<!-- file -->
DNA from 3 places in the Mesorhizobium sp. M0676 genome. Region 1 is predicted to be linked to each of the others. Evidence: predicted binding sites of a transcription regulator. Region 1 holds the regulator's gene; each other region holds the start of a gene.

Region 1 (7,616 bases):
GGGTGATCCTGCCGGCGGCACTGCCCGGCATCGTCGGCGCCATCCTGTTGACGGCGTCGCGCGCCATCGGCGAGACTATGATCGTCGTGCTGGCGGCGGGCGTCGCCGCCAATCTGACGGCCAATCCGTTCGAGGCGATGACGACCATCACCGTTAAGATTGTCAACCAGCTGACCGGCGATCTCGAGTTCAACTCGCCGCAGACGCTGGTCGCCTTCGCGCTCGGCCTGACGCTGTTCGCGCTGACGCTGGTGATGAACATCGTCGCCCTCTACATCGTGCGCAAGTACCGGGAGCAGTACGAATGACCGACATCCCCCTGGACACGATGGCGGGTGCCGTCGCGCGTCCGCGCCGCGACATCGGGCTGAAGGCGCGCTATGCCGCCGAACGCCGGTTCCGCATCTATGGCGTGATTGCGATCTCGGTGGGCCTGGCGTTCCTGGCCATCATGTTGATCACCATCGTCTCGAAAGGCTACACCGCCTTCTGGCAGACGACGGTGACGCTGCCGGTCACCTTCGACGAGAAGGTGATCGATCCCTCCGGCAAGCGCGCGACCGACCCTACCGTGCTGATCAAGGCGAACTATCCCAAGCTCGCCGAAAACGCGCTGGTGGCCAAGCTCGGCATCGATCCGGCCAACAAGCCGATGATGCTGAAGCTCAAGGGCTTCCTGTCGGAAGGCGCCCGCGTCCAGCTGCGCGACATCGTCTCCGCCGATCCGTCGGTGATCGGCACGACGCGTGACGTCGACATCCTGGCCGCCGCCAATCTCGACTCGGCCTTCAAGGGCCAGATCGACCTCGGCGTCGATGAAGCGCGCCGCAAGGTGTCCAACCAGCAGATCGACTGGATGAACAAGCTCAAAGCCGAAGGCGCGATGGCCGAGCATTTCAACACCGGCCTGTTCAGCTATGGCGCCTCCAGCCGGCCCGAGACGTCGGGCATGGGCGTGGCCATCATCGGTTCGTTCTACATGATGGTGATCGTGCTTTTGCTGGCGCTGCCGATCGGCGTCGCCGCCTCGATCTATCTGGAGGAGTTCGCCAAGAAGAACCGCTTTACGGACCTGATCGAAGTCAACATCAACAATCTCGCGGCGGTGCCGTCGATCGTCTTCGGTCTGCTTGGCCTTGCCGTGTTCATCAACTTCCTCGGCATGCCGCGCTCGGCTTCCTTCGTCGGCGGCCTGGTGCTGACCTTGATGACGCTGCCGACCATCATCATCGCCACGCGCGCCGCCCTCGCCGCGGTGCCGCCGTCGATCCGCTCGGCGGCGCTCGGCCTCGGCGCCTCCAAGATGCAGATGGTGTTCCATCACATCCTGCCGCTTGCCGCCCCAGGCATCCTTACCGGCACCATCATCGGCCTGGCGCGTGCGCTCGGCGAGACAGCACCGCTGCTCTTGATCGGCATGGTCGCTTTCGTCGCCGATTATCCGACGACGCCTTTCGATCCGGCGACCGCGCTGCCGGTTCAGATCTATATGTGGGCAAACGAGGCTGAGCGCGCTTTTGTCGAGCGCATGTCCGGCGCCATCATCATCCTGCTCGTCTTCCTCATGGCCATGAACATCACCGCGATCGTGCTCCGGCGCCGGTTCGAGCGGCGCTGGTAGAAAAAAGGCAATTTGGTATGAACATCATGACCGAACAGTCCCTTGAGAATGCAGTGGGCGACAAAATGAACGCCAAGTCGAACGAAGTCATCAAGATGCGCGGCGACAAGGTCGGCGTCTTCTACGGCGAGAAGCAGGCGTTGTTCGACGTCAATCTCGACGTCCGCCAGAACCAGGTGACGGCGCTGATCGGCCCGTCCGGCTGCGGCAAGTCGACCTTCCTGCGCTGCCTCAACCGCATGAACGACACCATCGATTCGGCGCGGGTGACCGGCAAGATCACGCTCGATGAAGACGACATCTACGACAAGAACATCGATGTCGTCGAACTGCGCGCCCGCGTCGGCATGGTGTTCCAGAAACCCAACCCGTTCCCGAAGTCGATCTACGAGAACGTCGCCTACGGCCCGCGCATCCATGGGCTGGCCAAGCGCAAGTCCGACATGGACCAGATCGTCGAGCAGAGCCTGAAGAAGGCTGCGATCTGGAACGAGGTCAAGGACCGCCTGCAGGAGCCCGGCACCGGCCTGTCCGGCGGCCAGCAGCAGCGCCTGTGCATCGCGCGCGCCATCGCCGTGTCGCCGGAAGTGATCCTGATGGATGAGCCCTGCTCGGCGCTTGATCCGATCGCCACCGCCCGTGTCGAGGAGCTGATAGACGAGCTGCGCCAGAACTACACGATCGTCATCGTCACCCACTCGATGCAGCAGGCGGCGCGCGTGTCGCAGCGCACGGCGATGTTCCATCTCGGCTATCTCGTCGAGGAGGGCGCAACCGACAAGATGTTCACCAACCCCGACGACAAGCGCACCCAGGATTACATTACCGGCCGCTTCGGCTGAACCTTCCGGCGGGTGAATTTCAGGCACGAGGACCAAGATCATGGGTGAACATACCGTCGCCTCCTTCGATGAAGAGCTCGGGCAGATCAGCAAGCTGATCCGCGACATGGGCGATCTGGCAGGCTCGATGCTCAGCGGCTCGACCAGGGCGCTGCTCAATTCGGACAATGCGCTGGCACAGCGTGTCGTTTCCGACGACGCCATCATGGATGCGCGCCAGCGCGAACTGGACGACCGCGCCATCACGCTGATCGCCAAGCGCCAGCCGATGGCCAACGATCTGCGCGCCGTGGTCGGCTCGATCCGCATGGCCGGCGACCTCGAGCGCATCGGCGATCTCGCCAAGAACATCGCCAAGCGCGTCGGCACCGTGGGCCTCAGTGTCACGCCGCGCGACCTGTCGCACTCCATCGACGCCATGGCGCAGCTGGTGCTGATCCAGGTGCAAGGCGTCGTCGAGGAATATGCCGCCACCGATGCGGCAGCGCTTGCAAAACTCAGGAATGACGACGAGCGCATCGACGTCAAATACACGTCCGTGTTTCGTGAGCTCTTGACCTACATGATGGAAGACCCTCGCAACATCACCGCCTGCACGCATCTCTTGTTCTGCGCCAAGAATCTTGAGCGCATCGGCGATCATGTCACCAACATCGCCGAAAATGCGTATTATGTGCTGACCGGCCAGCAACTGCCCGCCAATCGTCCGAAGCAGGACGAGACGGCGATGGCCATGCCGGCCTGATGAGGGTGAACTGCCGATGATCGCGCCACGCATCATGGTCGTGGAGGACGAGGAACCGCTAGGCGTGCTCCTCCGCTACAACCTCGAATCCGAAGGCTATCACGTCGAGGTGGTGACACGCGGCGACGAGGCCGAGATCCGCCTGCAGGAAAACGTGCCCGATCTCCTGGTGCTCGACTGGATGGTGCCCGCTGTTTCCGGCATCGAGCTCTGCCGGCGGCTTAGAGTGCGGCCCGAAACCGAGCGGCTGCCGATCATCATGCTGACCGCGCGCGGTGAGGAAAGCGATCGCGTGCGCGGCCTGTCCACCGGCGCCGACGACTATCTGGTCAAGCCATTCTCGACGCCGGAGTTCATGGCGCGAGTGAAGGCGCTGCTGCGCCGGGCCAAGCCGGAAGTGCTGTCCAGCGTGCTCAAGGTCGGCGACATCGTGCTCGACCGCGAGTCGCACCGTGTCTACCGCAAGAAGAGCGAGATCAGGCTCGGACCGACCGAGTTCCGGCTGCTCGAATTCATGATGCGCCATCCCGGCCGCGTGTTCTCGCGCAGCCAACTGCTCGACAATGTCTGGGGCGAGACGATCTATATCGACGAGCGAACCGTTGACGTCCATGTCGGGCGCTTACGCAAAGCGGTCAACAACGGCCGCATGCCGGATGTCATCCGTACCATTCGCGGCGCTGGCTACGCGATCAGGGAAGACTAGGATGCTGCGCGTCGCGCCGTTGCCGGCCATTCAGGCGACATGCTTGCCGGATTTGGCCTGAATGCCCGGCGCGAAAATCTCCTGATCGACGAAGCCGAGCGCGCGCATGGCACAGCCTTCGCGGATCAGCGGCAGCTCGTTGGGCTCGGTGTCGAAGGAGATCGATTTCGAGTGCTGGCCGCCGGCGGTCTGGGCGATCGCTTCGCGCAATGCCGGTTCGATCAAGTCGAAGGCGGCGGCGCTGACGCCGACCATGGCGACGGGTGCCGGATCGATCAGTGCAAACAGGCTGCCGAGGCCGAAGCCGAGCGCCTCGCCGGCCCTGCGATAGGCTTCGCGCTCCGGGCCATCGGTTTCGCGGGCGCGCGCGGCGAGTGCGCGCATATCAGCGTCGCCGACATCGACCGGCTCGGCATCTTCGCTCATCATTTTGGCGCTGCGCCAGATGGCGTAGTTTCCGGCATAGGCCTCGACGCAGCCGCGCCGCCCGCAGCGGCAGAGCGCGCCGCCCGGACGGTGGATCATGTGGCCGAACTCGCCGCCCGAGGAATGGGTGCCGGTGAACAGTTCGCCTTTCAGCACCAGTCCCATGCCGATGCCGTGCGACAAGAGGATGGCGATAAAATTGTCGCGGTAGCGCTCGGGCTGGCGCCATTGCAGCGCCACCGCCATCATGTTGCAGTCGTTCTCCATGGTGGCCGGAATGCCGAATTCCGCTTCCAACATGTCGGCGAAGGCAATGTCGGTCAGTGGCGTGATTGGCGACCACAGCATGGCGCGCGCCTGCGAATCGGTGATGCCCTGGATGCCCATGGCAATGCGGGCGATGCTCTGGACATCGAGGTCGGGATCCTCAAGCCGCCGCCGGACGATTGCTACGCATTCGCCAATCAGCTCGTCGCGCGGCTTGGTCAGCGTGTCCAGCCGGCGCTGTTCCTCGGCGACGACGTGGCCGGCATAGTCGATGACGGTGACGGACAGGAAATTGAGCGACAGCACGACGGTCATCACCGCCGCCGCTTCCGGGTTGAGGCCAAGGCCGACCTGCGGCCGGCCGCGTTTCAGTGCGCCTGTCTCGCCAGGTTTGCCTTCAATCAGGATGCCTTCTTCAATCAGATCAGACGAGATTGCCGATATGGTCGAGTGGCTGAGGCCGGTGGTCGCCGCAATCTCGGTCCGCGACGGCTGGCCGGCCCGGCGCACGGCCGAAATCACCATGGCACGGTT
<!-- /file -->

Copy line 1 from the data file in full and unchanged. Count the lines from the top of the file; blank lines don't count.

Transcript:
DNA from 3 places in the Mesorhizobium sp. M0676 genome. Region 1 is predicted to be linked to each of the others. Evidence: predicted binding sites of a transcription regulator. Region 1 holds the regulator's gene; each other region holds the start of a gene.